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How it works - async await

gokulkrishh profile image Gokulakrishnan Kalaikovan Originally published at how-it-works.dev ・5 min read

How it works - Javascript (10 Part Series)

1) How it works Javascript series 📩 2) How it works - Promise.all() 3 ... 8 3) How it works - Custom spread operator [...5] 4) How it works - Virtual DOM 5) How it works - Promise.allSettled() 6) How it works - Event Emitter 7) How it works - Redux 8) How it works - Event loop 9) How it works - async await 10) How it works - JSON.stringify()


async await illustration

Before async await, we used promises and callbacks to handle the asynchronous code in javascript. While working with promises and callbacks you might have heard a term called callback hell. In simple terms, it happens when our code has too many nested callbacks.

To solve the callback hell, a new feature was introduced in ECMAScript 8 (2017) called async await. Async await is a new way to write asynchronous code in javascript.

So what is async await and how does it work?

1. async

To create an async function, async keyword should be added in front of function keyword.

Few points to remember:

  • When an async function is called, it returns a promise. If the returned value is not a promise, then async will wrap it in promise and return it.
  • Throwing an exception in async function is equal to rejecting a promise.

Example:

async function sayHello(say) {
  return "hello";
}

// To handle success & failure
sayHello()
  .then(console.log) // success
  .catch(console.log); // failure

2. await

await keyword can only be used inside async function, except for the top-level await.

Few points to remember:

  • await keyword allow us to wait synchronously on an asynchronous code.
  • Can be used with try/catch statement to handle success and failure.
  • Less boilerplate code compared to promise with callbacks.

Example:

async function fetchPokemon() {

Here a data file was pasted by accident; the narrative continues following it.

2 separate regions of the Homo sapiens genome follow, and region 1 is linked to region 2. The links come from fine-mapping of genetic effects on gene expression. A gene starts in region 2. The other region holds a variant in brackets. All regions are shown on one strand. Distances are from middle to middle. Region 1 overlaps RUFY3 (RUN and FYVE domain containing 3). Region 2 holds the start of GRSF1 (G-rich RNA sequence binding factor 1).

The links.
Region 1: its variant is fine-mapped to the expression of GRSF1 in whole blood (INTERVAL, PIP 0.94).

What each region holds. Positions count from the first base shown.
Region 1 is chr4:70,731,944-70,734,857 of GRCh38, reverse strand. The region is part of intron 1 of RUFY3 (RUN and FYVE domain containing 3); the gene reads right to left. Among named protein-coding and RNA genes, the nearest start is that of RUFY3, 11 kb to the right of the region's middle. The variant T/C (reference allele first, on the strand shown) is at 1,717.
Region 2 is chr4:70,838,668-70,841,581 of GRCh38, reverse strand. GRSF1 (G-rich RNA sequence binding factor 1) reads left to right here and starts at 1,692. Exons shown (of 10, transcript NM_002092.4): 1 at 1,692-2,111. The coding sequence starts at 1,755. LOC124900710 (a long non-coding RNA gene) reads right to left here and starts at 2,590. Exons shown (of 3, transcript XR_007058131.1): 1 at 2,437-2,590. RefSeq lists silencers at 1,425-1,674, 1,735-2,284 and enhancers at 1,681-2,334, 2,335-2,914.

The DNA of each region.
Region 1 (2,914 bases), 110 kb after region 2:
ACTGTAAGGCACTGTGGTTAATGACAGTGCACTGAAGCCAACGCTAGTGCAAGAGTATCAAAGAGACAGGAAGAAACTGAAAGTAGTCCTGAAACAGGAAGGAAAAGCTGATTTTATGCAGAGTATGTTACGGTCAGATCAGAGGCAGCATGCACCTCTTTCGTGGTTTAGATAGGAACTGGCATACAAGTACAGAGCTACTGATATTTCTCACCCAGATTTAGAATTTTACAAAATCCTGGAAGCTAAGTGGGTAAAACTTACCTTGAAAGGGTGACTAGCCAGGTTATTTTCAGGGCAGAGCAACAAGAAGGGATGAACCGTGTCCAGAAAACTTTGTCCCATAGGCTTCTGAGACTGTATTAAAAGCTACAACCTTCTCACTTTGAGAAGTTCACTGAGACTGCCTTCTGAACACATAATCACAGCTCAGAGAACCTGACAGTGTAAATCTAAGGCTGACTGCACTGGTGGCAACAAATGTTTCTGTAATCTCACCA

try {
    const pokemon1 = await fetch("https://pokeapi.co/api/v2/pokemon/1");
    const pokemon2 = await fetch("https://pokeapi.co/api/v2/pokemon/2");

    const response1 = await pokemon1.json();
    const response2 = await pokemon2.json();

    console.log(response1.name + " " + response2.name);
  } catch (error) {
    console.log(error);
  }
}

fetchPokemon(); // logs "bulbasaur ivysaur"

Async await works as if the code were synchronous, but without blocking the main thread. Read my previous post to understand more about main thread and event loop.

Let's see the same example using promise based fetch API.

Example:

function fetchPokemon() {
  fetch("https://pokeapi.co/api/v2/pokemon/1")
    .then(response1 => {
      return response1.json().then(response1 => {
        return fetch("https://pokeapi.co/api/v2/pokemon/2").then(response2 => {
          return response2
            .json()
            .then(response2 => {
              console.log(response1.name + " " + response2.name);
            })
            .catch(error => {
              console.log(error);
            });
        });
      });
    })
    .catch(error => {
      console.log(error);
    });
}

// Fetch pokemon
fetchPokemon(); // logs "bulbasaur ivysaur"

The above code works as expected but it is hard to debug and becomes a non-maintainable code if we want to modify or extend the function.

Some disadvantages of async await.

Disadvantages:

  • We cannot do multiple await in the same line. There no way to run multiple async operations simultaneously. But the same can be done in normal promises using promise.all().
  • If we are supporting old browsers then babel will transpile and bloat the code.

Fun fact:

Async await is a syntactic sugar built on top of promises.

If you know javascript well then you might have already guessed that await calls then() method under the hood. Now you know why await only works with async functions.

Example:

var customThenFunz = () => {
  return {
    then: (resolve, reject) => {
      resolve("hello"); // resolve & reject are promise callback's
    },
  };
};

console.log(await customThenFunz()); // logs "hello"

In the above example, await calls the then() method returned by the customThenFunz function. One more point to remember is async await uses generators internally to pause and resume execution of the code.

Same examples using generators & promises to understand how async await would be been implemented internally.